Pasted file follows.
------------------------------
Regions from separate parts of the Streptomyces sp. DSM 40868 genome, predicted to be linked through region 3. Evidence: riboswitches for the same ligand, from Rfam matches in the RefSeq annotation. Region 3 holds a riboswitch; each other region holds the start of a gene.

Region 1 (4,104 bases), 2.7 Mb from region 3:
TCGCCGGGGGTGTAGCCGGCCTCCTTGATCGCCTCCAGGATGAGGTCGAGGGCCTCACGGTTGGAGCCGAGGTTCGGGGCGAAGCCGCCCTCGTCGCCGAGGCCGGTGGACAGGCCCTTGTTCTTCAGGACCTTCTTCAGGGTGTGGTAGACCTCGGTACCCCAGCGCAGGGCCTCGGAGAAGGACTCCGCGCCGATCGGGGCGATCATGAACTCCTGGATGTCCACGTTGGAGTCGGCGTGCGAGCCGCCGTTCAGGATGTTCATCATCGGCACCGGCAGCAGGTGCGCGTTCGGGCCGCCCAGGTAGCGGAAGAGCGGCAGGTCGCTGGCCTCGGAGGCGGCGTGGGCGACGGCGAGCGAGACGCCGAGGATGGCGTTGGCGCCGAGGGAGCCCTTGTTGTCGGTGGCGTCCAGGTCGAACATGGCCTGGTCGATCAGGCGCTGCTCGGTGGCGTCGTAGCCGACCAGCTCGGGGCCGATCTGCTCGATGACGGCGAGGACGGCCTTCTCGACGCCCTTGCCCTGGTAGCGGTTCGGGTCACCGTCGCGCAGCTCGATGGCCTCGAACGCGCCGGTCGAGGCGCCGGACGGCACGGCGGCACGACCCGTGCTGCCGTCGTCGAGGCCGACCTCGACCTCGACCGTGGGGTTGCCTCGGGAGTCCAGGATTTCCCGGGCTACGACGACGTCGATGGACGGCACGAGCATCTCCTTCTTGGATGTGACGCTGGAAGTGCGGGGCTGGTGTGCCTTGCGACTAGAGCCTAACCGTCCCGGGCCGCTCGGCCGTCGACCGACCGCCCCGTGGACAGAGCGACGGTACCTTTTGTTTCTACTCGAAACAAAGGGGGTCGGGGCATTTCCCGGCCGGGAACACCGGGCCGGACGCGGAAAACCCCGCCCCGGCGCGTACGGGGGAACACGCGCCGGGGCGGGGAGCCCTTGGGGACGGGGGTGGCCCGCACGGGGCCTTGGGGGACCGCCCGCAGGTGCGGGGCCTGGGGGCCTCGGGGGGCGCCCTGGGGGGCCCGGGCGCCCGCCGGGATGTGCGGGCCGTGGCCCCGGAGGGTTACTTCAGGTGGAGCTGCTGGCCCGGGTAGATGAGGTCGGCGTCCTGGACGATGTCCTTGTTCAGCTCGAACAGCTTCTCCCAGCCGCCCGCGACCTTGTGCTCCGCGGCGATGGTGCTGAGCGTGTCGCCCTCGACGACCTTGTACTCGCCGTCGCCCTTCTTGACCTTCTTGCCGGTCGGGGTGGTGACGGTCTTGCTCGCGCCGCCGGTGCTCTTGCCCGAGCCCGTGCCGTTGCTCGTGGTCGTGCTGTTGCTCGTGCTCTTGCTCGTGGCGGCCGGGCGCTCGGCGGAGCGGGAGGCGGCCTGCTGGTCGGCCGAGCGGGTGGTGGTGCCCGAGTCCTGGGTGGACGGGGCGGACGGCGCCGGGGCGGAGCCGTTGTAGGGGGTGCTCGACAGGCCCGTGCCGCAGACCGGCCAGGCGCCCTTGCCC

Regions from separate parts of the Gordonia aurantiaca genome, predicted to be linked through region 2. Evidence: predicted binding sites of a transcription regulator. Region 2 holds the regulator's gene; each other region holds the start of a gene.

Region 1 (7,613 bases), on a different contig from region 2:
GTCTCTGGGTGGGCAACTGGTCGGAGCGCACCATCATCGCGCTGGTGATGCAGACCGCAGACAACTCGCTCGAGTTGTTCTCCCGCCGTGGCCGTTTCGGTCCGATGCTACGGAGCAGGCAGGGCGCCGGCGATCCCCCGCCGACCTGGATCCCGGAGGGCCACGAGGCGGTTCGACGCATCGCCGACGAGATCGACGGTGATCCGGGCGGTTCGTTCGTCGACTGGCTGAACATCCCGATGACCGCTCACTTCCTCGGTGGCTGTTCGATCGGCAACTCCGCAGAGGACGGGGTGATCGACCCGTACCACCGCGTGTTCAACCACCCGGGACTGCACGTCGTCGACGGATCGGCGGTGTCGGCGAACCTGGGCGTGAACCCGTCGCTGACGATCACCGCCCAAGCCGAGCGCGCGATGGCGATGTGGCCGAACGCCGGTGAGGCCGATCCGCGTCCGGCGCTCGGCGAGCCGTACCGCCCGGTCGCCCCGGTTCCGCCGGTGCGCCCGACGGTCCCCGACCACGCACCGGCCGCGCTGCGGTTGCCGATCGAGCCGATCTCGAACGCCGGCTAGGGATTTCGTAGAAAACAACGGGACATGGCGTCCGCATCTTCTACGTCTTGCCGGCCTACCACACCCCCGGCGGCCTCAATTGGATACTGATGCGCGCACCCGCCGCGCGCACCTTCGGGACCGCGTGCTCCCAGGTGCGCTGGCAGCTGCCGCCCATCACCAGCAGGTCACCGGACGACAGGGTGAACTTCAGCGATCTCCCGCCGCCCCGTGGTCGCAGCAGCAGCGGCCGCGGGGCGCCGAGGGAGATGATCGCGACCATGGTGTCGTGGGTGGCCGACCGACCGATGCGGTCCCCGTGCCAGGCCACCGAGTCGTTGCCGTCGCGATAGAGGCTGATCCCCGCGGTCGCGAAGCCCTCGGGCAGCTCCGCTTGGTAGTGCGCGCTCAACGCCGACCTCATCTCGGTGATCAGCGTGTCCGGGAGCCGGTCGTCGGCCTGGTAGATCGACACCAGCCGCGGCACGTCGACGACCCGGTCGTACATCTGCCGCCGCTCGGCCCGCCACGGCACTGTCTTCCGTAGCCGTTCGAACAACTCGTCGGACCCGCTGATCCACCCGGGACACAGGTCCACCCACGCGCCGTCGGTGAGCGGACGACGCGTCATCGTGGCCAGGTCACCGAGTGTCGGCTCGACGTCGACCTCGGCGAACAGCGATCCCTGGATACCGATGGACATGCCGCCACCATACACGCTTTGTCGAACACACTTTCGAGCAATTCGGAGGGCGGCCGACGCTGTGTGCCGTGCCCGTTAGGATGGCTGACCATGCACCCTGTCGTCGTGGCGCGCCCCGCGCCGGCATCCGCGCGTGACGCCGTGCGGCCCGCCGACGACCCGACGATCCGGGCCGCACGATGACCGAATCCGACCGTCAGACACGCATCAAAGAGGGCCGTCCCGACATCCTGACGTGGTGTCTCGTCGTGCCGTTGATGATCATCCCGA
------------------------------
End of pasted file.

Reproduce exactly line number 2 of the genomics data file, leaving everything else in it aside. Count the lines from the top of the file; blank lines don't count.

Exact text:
Region 1 (4,104 bases), 2.7 Mb from region 3: